Digg founder Kevin Rose today urged Web 2.0 wannabes to avoid the temptation of adding "me too" features to their sites.
Rose, whose news-ranking service is home to more than half a million registered users, told delegates at The Future of Web Apps Summit in San Francisco, that they should think before adding the increasingly ubiquitous tags to content, while reiterating his opposition to paying readers to rank stories.
He also outlined upcoming changes at Digg, which should improve search, usability and integration with external sites. Sometime during the next two months, Digg will open up its APIs so people can Digg stories from within their own sites.
Fresh from his recent front-cover appearance on BusinessWeek, Rose said Digg would not use tags - for now.
"I see so many sites that just add features for adding features, without thinking about why they are adding them," he said, citing the example of a bank employee he had met on one conference panel who was mulling over tagging his bank's site.
"People would say you [Digg] need to add tags - it doesn't make sense for our site. Part of the reason Digg works is you can drive people into a given topic. The moment you apply tags, you split the content up into strings that are too spaced out and difficult to dig into."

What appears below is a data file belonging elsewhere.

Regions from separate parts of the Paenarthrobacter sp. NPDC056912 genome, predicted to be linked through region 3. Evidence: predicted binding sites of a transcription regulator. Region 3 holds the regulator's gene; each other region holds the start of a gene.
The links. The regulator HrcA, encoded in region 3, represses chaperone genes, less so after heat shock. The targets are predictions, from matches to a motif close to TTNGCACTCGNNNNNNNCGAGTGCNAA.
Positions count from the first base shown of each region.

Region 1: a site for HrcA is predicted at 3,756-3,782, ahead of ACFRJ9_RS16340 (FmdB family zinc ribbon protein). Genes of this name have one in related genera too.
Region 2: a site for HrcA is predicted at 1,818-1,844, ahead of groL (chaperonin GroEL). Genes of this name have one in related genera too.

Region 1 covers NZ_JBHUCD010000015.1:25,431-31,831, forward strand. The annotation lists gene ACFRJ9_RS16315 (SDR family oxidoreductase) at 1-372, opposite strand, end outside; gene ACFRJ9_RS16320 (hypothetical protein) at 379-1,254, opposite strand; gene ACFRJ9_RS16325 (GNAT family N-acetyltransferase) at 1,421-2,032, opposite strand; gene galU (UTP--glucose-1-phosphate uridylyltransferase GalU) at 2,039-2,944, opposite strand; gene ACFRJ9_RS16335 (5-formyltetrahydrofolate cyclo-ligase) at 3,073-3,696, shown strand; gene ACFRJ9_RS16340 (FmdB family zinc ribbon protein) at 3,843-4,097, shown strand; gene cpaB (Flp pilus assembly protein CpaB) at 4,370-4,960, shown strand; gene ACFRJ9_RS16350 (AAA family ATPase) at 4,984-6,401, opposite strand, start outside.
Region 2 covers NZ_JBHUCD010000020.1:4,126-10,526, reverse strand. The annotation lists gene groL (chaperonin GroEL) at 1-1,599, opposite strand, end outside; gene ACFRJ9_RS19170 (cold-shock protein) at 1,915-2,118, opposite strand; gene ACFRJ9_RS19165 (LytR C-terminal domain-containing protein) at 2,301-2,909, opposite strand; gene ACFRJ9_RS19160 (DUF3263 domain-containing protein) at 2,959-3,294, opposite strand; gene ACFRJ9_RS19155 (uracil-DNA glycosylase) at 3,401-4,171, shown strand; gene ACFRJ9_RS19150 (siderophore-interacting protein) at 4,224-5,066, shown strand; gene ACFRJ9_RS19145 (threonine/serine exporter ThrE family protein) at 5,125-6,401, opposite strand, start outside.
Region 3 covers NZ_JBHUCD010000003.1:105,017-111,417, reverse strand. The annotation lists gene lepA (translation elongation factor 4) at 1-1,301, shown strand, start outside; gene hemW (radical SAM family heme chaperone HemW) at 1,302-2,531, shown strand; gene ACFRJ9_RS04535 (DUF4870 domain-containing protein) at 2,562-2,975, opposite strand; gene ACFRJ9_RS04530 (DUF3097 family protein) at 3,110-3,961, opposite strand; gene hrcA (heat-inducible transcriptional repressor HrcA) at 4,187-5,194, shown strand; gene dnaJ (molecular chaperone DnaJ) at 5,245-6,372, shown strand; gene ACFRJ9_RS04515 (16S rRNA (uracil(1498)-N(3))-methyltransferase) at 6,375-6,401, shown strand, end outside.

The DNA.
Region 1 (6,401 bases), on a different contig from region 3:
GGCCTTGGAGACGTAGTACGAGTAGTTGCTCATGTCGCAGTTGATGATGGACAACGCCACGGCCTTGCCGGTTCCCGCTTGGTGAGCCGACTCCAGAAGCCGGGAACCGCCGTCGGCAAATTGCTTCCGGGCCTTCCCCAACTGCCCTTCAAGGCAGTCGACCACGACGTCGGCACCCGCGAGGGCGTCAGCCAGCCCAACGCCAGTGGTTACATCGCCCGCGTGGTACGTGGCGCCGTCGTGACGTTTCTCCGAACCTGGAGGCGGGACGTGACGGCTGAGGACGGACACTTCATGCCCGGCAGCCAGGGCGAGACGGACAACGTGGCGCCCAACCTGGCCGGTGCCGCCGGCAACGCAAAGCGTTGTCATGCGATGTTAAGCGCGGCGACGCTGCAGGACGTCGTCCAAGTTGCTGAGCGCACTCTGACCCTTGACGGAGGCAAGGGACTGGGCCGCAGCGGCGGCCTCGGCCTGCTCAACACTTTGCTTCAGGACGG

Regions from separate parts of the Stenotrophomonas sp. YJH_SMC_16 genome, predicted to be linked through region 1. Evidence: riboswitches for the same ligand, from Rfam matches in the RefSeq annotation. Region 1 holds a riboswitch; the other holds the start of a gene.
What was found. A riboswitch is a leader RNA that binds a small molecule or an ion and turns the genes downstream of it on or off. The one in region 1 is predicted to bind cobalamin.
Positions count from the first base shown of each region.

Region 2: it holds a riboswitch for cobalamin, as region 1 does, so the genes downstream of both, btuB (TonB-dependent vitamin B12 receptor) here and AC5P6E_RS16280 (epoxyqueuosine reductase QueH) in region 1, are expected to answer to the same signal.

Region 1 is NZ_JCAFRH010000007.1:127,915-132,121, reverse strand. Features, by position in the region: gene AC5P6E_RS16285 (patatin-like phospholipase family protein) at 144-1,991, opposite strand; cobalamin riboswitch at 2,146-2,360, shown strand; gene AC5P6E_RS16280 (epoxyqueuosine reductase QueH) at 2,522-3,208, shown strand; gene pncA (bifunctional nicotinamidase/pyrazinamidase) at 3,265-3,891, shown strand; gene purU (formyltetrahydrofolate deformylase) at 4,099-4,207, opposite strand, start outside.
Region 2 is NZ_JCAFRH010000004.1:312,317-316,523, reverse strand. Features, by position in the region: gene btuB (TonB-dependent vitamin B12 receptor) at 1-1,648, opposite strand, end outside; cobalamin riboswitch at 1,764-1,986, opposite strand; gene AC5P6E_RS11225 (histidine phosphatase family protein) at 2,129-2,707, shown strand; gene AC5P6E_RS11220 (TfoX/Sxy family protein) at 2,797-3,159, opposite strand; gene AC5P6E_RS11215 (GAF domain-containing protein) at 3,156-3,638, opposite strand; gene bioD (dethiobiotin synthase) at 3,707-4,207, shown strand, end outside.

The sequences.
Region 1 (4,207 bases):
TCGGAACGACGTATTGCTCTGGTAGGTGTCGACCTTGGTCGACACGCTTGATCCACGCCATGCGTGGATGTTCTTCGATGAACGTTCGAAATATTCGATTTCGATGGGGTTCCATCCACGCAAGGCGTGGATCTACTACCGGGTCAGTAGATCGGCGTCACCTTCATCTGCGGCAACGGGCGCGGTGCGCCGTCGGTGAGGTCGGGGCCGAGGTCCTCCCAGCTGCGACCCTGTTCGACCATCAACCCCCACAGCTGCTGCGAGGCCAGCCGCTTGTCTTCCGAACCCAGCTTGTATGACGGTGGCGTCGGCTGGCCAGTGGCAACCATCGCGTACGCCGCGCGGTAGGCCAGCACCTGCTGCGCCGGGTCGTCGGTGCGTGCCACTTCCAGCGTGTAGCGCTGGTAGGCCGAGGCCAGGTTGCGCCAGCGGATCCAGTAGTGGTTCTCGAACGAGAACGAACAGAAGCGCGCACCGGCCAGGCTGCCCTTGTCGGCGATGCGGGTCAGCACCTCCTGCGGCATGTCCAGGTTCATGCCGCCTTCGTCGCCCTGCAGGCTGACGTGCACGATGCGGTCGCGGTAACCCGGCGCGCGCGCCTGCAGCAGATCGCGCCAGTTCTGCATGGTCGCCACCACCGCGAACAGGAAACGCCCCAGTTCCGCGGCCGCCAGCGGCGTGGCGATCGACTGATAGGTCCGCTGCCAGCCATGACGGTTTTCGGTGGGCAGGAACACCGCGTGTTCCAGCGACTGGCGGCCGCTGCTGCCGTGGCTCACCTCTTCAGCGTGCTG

In response to questions over the introduction of abuse controls on Digg - after it emerged a hardcore of frequent contributors had been helping to rig Diggs rankings - Rose said it was important to keep access equal and level. This, naturally, ruled out paying Diggers. "It's important to us there's no outside motivations for submitting content to the site," he said. "We don't want to discourage the people who aren't getting paid from submitting quality content."
Digg is starting to face competition from other sites, such as AOL's NetScape. Jason Calcanis, the former WebLogs CEO-turned-AOL blog chief, is offering $1,000 a month for people's "social bookmarking" rights in his blog, a fact that - combined with Rose's appearance in BusinessWeek - fueled a case of blogosphere handbags at dawn.
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